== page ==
Help your clients feel more secure about Social Security
A recent report says Social Security will be spending more than it’s taking in by 2020. And by 2034, the assets in its trust would be depleted.
Sounds bleak. People are worried. Your clients may be, too.
But the scary headlines don’t paint a full picture of our national retirement trust. And you can help them plan for its ups and downs.
How important is Social Security?
It’s got a huge reach in the United States. According to the Social Security Administration, as of June 2018, there were nearly 175 million workers paying Social Security taxes and about 62 million people receiving monthly benefits.1
Social Security taxes on people working now help pay people who are currently retired and collecting Social Security benefits. You may hear this called a “pay-as-you-go” system in the news.
That’s how Social Security works, but it’s the source of some challenges.
With the huge generation of Baby Boomers entering retirement, demographics are shifting and there likely won’t be enough current workers replacing them to pay their full benefits. And workers contributing to the system now are likely being paid at lower wages than the retirees they’re replacing, which affects the Social Security taxes supporting the program.
How does Social Security fit into retirement calculations?
A Gallup poll showed that 57% of retirees felt that Social Security is a “major” source of retirement income. But only 33% of people who weren’t retired thought that Social Security will be a major source of income by the time they retired.
Here’s the thing: Social Security was never intended to be the sole source of retirement income. Since its creation in the 1930s, Social Security was meant to supplement other sources like personal savings, employer-sponsored pension plans, and individual retirement accounts (IRA).
Still, your clients might wonder if they can even depend on Social Security to be a small part of their plans for retirement.
Some good news.
- There should still be money to pay benefits. According to the Social Security Trustees’ report, even if the trust is depleted, the system should still pay benefits—likely about 80% of what’s scheduled. And that’s if the government doesn’t step in with a fix.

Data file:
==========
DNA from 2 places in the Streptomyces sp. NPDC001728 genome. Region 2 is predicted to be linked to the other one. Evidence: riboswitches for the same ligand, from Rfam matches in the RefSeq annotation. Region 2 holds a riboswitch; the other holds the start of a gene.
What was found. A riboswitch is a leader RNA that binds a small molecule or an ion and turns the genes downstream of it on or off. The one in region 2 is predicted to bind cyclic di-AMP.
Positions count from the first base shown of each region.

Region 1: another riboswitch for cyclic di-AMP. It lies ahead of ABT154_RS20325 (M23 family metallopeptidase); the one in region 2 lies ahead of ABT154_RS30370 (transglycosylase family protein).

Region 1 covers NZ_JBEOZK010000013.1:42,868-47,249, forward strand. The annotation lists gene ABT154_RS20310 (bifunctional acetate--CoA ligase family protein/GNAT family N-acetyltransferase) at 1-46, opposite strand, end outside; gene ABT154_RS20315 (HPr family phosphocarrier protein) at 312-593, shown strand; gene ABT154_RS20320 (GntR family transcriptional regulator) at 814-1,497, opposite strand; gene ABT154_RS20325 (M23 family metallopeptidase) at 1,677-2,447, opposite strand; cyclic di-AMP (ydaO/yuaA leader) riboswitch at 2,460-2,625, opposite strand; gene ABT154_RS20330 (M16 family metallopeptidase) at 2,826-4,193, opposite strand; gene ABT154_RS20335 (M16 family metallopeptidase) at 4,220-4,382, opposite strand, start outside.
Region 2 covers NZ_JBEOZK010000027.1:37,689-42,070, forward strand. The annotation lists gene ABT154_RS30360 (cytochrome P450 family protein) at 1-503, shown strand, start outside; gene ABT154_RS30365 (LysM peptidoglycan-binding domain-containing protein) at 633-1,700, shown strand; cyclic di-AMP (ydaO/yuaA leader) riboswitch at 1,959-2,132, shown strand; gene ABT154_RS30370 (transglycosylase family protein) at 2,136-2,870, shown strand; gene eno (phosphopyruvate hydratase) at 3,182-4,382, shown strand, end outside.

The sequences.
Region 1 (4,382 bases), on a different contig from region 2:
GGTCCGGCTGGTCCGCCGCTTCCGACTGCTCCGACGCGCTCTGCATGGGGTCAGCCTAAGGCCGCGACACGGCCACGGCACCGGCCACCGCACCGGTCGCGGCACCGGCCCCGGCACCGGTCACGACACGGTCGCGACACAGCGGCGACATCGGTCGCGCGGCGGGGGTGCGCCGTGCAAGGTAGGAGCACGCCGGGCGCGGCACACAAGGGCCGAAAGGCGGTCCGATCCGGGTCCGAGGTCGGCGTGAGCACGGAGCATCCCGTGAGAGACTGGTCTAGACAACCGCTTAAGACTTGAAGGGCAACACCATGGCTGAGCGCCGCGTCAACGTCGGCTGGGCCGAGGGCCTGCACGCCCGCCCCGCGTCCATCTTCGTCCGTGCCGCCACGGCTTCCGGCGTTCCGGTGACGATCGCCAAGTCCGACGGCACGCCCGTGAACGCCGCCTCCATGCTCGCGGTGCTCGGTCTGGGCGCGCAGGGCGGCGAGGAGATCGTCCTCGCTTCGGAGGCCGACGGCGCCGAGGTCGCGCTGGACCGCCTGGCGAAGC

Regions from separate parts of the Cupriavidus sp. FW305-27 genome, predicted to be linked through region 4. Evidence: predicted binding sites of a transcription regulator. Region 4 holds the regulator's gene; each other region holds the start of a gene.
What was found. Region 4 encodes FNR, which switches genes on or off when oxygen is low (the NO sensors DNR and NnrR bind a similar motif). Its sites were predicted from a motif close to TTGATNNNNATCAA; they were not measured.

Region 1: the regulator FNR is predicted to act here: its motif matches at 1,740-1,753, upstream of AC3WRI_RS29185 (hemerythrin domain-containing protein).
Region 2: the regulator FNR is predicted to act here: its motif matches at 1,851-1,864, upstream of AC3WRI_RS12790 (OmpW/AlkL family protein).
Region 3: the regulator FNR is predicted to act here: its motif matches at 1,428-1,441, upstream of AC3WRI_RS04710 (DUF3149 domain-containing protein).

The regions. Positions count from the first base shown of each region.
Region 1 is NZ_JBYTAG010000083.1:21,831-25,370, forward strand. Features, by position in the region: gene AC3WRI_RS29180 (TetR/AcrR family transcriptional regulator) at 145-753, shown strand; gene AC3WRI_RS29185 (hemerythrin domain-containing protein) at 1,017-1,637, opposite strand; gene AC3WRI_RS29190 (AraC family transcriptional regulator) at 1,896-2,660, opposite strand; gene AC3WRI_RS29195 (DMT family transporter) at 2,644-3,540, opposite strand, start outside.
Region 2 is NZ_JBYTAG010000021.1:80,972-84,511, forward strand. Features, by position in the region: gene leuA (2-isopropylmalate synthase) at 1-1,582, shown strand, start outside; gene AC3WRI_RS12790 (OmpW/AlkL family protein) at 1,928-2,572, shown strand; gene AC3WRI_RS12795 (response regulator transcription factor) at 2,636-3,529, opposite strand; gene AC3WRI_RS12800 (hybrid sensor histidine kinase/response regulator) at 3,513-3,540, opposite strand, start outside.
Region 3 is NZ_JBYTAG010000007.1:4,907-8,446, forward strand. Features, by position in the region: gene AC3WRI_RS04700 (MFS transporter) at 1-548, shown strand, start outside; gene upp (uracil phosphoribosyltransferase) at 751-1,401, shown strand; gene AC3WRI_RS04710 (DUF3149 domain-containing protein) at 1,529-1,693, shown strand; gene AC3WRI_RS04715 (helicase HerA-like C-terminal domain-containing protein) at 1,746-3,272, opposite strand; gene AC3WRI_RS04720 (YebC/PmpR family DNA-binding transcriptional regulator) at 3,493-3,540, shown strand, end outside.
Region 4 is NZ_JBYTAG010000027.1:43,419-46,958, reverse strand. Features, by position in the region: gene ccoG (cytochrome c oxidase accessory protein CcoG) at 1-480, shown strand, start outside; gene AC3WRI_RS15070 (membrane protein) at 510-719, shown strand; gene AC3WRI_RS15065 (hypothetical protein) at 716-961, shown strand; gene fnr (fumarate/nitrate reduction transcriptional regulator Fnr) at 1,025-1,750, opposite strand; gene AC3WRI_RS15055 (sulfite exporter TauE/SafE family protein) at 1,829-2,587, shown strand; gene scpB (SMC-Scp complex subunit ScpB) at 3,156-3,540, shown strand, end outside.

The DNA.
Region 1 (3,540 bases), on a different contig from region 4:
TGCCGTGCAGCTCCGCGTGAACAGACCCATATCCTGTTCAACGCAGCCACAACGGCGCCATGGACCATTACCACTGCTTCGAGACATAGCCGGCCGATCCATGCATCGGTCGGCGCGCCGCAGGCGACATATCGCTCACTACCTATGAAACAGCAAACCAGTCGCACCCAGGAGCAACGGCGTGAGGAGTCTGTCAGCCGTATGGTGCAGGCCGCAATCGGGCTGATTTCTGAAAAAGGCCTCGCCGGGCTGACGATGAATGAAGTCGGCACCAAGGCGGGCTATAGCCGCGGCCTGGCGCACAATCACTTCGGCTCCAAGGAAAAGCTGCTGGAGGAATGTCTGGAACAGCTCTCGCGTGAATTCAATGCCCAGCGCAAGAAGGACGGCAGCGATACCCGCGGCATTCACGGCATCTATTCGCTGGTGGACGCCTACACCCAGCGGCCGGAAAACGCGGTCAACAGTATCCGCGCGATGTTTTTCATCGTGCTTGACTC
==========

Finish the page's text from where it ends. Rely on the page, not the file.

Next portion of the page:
- We’ve been here before. In the early 1980s, Social Security spent more than it was taking in and people were worried. The government passed reforms to keep it running. The most likely saves this time would be reduced benefits, increased payroll taxes, or a combination of both.
- Social Security is popular with voters. A poll from Pew Research said 74% of Americans thought that Social Security benefits shouldn’t be reduced at all. And a Marist poll from 2018 showed that 6 in 10 Americans would rather get rid of 2017’s tax cuts than chop programs like Social Security. If something’s popular with voters, it tends to be a priority for politicians.
Help your clients prepare.
The Social Security Administration’s website is packed with information about retirement planning. It’s a good place for your clients to start, but they’ll still have questions.
“People are anxious because they’re unsure about a path forward. You’re there to help them figure out how to work Social Security into their retirement plans,” DeHaan says.
Remind clients that Social Security is only part of a total retirement picture. They likely need other sources if their goal is to replace around 75% of their pre-retirement income.1
“A personal strategy for dealing with Social Security depends on how much uncertainty your client’s comfortable with in their financial planning,” says Tyler DeHaan, director of business development—retirement solutions for Principal®.
DeHaan suggests a range of ways your client could think about Social Security uncertainty, and how to incorporate them into their planning:
Assume that the government will find some fix between
Shows a positive attitude. Risks falling short of income.
Assume nothing gets fixed, and Social Security benefits
A realistic approach. Slight risk of an income gap.
Assume benefits pay more than 0, but less than the
The more you reduce that assumed benefit, the more
Remove most of the uncertainty and ignore Social Security altogether.2
Leaves a big income gap, so other potential sources of
Encourage clients to look at their retirement picture holistically. Show them this graphic to find out where their mindset is, then use that as the basis for a personalized plan.
“Much of the anxiety about Social Security comes from not feeling in control,” DeHaan says. “You can help clients understand what they can control—and how to help maximize their savings.”
What you can do next
Clients may need your help to sift through their Social Security options. Find tips to start the conversation, and resources you can use with clients, at Principal.com/prepare.
1 75%, Based on our industry experience and GAO Retirement Security Report to Congressional requestors. The estimated average total spending for post-retirement households was about 77 percent of the spending levels for pre-retirement households. GAO, 2013 CE Data; 16-242, Retirement Replacement Rates. The subject matter in this communication is educational only and provided with the understanding that Principal® is not rendering legal, accounting, investment advice or tax advice. You should consult with appropriate counsel or other advisors on all matters pertaining to legal, tax, investment or accounting obligations and requirements.
2 Based on SSA and first becoming entitled to full or unreduced retirement benefits - Full Retirement Age.
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